Tyler Hamilton doesn't speak French, but he understands it better than he lets on. As he sat in a hospital in the riverside village of Meaux after crashing in stage 1 of the Tour de France on July 6, he listened as three doctors discussed his fractured right collarbone. Just one day into a race in which he was expected to challenge his friend and former U.S. Postal Service teammate Lance Armstrong for the yellow jersey, Hamilton, a Massachusetts native now employed as the leader of the Danish Team CSC, appeared to be out of the competition. "C'est ne pas possible!" two of his doctors kept saying about his staying in the race. But a third saw Hamilton's condition as relatively bon and, more significant, stable. "That gave me hope," says Hamilton. That evening Hamilton appeared at a press conference with his right arm in a sling but did not say whether he would ride on. The next morning, with his shoulder swathed in bandages and his handlebars wrapped in gel tape to absorb shock, he signed in to start stage 2. When he finished with the leaders 121 miles later, U.S. cycling had its newest star.
This is a good time for cycling. Fueled mostly by Armstrong and his inspiring tale of recovery and sustained success, the sport is thriving in America as never before. As Armstrong battles to win his fifth consecutive Tour, ratings for Outdoor Life Network's coverage (a startling 195 hours) have nearly doubled, from last year's 0.7 to 139. Last September, 500,000 fans showed up to the T-Mobile International in San Francisco—an overwhelming crowd for a year-old event. And, according to the manufacturer Trek, road bike sales have ballooned over the last four years, leaving mountain bike sales in the dust. Visible everywhere along the Tour's route are gaggles of Lycra-swathed American tourists cycling up Alp and down Pyrenee, as bike-besotted as any European.
Hamilton, 32, amiable and wiry at 5'8" and 137 pounds, is the right man for these times when Americans are ready to investigate the sport beyond Armstrong. As Hamilton has completed each stage—he was in seventh place after Monday's stage 15, 9:02 behind Armstrong, who clung to first, 1:07 ahead of Germany's Jan Ullrich—so many cameramen have swarmed him that he has to worry about being jostled and reinjured. His perseverance is so improbable that one of his doctors has brandished Hamilton's X-rays to better explain to journalists the nature of what they're seeing. An excruciating broken bone may not hold the drama of Armstrong's return from testicular cancer in 1998 or of Greg LeMond's winning the Tour in 1989 with 30 shotgun pellets inside him after a hunting accident, but tolerating agony has become Hamilton's hallmark. A former University of Colorado skier who got into cycling after breaking his back in a 1991 fall, Hamilton finished second in last year's Giro d'Italia despite fracturing a bone in his left arm in a crash. The pain was so intense he needed 11 caps on the teeth he ground down fighting it. "In 48 years of practicing I have never seen a man who could handle as much pain as he can," says CSC's physical therapist, Ole Kare Foli, who massages Hamilton extensively each night and uses acupressure to lessen the swelling around the collarbone.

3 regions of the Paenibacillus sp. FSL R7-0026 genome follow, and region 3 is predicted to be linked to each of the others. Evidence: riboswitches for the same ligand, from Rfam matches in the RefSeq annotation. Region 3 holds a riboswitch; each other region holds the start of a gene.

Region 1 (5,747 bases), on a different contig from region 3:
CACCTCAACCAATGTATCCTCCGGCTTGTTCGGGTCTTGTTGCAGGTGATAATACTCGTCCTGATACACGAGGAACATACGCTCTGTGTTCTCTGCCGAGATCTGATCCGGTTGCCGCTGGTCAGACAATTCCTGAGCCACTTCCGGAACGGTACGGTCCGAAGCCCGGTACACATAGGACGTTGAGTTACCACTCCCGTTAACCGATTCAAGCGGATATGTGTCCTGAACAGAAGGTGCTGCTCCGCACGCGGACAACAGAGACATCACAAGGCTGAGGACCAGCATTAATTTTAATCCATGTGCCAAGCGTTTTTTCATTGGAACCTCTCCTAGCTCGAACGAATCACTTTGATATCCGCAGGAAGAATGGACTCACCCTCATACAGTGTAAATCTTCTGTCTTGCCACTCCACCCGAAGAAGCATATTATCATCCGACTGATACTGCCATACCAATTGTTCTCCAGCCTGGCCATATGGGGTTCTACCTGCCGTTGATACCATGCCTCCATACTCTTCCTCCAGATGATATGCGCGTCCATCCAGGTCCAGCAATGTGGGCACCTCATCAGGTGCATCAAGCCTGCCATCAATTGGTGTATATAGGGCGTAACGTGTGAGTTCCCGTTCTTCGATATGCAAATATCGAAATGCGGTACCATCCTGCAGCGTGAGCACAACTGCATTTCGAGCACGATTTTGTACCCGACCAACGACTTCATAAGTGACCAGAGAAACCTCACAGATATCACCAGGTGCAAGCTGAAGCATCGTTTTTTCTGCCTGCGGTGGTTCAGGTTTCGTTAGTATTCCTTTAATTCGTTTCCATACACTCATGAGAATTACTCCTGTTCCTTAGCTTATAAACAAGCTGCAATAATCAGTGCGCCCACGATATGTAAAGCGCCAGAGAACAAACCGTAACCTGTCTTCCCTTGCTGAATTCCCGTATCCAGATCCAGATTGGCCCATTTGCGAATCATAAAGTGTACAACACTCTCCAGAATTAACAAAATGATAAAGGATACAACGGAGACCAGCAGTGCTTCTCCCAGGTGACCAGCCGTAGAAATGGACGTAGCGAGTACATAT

Every day before he gets his shoulder wrapped, Hamilton weighs again whether he can continue. He's partly motivated by his wife, Haven—who along with their beloved golden retriever, Tugboat, has been a familiar sight along the race route—but the chore has become tougher as the stages wear on. Favoring his left side has put his back out of whack, and he's also nursing a badly pinched nerve. "Some days are a lot worse than others," says team doctor Piet De Moor. "But every day he walks like an old man." That's O.K.; as his new fans across America have noted, he rides like a hero.